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HIV/AIDS Services

Various socioeconomic problems associated with poverty, including limited access to high-quality health care, directly or indirectly increase the risk for HIV infection. HIV/AIDS is concentrated in New York City's poorest neighborhoods. East Harlem has historically been a community with some of the highest rates of social ills.  East Harlem ranked #2 -second highest incidence in sexually transmitted diseases (syphilis, gonorrhea and Chlamydia) in the entire city. It has the highest cumulative AIDS rate (4,682 per 100,000 adults) in the entire city and ranks second in substance abuse hospitalizations for persons aged 18-24, and first for persons aged 25-44. 


The primary mode of HIV transmission in East Harlem is intravenous drug use (IDU).  A staggering 62.3% of all AIDS infections resulted from IDU, more than six out every ten HIV infections. This represents the highest percentage in all of Manhattan. Despite the exposure to the statistics of men who have sex with other men (MSMs) of color in the communities of Harlem and East Harlem, women continue to deny that there could always be a possibility that their significant other may be unfaithful with another man, and therefore chose not to practice safe sex. This is a startling yet distressing fact since MSMs account for 716 or 17.3% of the transmission rate in East Harlem. 


How are we battling the AIDS epidemic?
In July 2005, in response to the high rates of HIV/AIDS in East Harlem, the EHNBAC instituted its HIV/AIDS education program known as Awareness Can Change Every Persons Tomorrow (ACCEPT). Since then, over 1200 individuals have received education and services focusing on the prevention of HIV/AIDS. The EHNBAC ACCEPT program provides case management, crisis intervention services, prevention workshops, crime victim services, access to benefits, housing advocacy, homelessness prevention, entitlement advocacy, street outreach, referrals to free HIV testing, individual and family counseling sessions, referrals to treatment at local hospitals and medical centers in the community, permanency planning and condom distribution. Prevention activities and the workshop curriculum are specifically tailored to reach specific populations such as young teens, LGBTQ teens, sex workers, men who have sex with men (Down Low) parents of adolescents, young maturing men, pregnant women/fathers, minority women, drug abusers, homeless individuals, ex-offenders, and domestic violence victims.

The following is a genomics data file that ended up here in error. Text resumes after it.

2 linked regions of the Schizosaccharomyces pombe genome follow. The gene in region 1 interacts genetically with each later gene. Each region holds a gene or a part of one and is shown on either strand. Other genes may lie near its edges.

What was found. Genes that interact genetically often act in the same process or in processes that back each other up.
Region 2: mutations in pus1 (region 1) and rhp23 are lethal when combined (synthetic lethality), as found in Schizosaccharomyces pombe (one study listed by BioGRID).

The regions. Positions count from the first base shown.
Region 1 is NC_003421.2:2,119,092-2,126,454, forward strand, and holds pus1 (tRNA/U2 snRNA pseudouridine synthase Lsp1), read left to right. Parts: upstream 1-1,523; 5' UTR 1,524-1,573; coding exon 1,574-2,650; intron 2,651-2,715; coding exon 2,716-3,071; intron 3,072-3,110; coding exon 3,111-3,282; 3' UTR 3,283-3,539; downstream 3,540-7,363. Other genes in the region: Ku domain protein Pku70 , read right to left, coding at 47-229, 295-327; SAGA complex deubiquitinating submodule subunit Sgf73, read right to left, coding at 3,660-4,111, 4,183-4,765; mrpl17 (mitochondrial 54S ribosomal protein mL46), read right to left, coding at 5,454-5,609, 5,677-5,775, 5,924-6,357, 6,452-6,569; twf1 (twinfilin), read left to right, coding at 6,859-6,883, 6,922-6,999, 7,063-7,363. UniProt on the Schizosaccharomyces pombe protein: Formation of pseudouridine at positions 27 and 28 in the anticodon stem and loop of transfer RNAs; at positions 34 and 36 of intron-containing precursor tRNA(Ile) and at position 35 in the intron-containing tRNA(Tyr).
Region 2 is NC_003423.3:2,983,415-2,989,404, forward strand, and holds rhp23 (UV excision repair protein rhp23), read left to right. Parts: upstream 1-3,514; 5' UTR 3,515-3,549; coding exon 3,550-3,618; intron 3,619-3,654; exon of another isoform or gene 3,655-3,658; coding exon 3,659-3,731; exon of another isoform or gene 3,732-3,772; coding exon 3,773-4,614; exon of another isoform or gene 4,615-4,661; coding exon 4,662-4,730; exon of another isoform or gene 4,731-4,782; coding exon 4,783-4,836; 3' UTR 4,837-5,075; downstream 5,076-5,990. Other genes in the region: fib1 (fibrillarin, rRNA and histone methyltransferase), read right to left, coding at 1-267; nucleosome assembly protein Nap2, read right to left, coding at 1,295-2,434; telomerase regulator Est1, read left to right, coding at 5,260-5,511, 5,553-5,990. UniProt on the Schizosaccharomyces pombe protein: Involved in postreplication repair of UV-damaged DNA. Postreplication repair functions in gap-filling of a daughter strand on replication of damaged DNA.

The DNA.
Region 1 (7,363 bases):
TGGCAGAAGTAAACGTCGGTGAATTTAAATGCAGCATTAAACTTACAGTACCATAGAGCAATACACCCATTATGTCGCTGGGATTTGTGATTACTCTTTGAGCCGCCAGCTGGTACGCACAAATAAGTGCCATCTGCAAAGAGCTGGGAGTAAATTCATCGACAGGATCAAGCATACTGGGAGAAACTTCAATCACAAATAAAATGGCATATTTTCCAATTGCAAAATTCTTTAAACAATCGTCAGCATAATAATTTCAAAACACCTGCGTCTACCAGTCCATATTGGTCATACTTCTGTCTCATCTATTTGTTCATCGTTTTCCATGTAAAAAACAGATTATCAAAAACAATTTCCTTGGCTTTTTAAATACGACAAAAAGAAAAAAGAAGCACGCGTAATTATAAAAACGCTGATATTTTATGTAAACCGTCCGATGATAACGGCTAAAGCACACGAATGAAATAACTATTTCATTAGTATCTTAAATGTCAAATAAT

1. Statement of District Needs Fiscal Year 2007


The ACCEPT Program is funded by New York City Department of Youth and Community Development and the Manhattan Borough President, Scott Stringer



For additional information contact:

Lydia Mercado

A.C.C.E.P.T Coordinator


212.289.1900 ext. 205


Location and Hours of Operation:

East Harlem Neighborhood Based Alliance Corporation
2253 Third Avenue, Second Floor
New York, NY 10035


Phone: 212.289.1900
Fax: 212.289.2616


Hours: Monday – Friday, 9:00 am to 5:00 pm






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